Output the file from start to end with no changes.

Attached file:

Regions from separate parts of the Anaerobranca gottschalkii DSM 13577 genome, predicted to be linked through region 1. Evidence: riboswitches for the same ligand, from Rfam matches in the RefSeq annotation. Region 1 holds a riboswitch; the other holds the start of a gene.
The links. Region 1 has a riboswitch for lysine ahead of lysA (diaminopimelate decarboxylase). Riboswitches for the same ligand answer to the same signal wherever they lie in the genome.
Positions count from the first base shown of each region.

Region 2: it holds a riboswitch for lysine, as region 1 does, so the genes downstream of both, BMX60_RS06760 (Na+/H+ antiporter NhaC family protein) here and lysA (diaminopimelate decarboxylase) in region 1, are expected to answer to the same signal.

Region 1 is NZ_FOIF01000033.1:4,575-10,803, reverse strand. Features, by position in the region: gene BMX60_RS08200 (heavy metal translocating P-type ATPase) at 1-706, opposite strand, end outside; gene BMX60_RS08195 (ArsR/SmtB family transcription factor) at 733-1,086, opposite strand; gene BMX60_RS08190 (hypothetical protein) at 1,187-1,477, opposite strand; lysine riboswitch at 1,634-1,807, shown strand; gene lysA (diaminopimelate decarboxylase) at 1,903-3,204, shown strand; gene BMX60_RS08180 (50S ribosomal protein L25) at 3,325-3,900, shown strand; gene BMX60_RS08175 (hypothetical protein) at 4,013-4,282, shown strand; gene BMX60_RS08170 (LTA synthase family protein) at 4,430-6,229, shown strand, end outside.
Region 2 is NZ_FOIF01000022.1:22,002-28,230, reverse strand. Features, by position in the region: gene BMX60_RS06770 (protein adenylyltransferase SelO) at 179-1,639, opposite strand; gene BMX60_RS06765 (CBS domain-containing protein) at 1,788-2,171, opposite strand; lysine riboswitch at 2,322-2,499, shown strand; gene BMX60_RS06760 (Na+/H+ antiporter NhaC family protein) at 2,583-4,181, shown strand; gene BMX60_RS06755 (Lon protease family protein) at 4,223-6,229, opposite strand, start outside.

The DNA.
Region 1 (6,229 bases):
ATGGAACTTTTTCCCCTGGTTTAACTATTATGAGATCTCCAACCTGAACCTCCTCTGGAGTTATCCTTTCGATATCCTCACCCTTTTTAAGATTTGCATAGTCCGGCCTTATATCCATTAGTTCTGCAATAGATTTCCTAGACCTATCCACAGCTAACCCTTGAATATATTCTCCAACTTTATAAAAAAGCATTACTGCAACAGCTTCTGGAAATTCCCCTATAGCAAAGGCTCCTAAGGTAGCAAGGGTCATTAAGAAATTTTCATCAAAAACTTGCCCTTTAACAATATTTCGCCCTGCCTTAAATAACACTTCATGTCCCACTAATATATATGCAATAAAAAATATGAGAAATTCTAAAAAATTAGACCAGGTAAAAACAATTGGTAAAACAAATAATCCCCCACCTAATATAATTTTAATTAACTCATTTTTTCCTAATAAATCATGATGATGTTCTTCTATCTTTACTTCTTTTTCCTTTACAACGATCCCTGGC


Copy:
Regions from separate parts of the Anaerobranca gottschalkii DSM 13577 genome, predicted to be linked through region 1. Evidence: riboswitches for the same ligand, from Rfam matches in the RefSeq annotation. Region 1 holds a riboswitch; the other holds the start of a gene.
The links. Region 1 has a riboswitch for lysine ahead of lysA (diaminopimelate decarboxylase). Riboswitches for the same ligand answer to the same signal wherever they lie in the genome.
Positions count from the first base shown of each region.

Region 2: it holds a riboswitch for lysine, as region 1 does, so the genes downstream of both, BMX60_RS06760 (Na+/H+ antiporter NhaC family protein) here and lysA (diaminopimelate decarboxylase) in region 1, are expected to answer to the same signal.

Region 1 is NZ_FOIF01000033.1:4,575-10,803, reverse strand. Features, by position in the region: gene BMX60_RS08200 (heavy metal translocating P-type ATPase) at 1-706, opposite strand, end outside; gene BMX60_RS08195 (ArsR/SmtB family transcription factor) at 733-1,086, opposite strand; gene BMX60_RS08190 (hypothetical protein) at 1,187-1,477, opposite strand; lysine riboswitch at 1,634-1,807, shown strand; gene lysA (diaminopimelate decarboxylase) at 1,903-3,204, shown strand; gene BMX60_RS08180 (50S ribosomal protein L25) at 3,325-3,900, shown strand; gene BMX60_RS08175 (hypothetical protein) at 4,013-4,282, shown strand; gene BMX60_RS08170 (LTA synthase family protein) at 4,430-6,229, shown strand, end outside.
Region 2 is NZ_FOIF01000022.1:22,002-28,230, reverse strand. Features, by position in the region: gene BMX60_RS06770 (protein adenylyltransferase SelO) at 179-1,639, opposite strand; gene BMX60_RS06765 (CBS domain-containing protein) at 1,788-2,171, opposite strand; lysine riboswitch at 2,322-2,499, shown strand; gene BMX60_RS06760 (Na+/H+ antiporter NhaC family protein) at 2,583-4,181, shown strand; gene BMX60_RS06755 (Lon protease family protein) at 4,223-6,229, opposite strand, start outside.

The DNA.
Region 1 (6,229 bases):
ATGGAACTTTTTCCCCTGGTTTAACTATTATGAGATCTCCAACCTGAACCTCCTCTGGAGTTATCCTTTCGATATCCTCACCCTTTTTAAGATTTGCATAGTCCGGCCTTATATCCATTAGTTCTGCAATAGATTTCCTAGACCTATCCACAGCTAACCCTTGAATATATTCTCCAACTTTATAAAAAAGCATTACTGCAACAGCTTCTGGAAATTCCCCTATAGCAAAGGCTCCTAAGGTAGCAAGGGTCATTAAGAAATTTTCATCAAAAACTTGCCCTTTAACAATATTTCGCCCTGCCTTAAATAACACTTCATGTCCCACTAATATATATGCAATAAAAAATATGAGAAATTCTAAAAAATTAGACCAGGTAAAAACAATTGGTAAAACAAATAATCCCCCACCTAATATAATTTTAATTAACTCATTTTTTCCTAATAAATCATGATGATGTTCTTCTATCTTTACTTCTTTTTCCTTTACAACGATCCCTGGC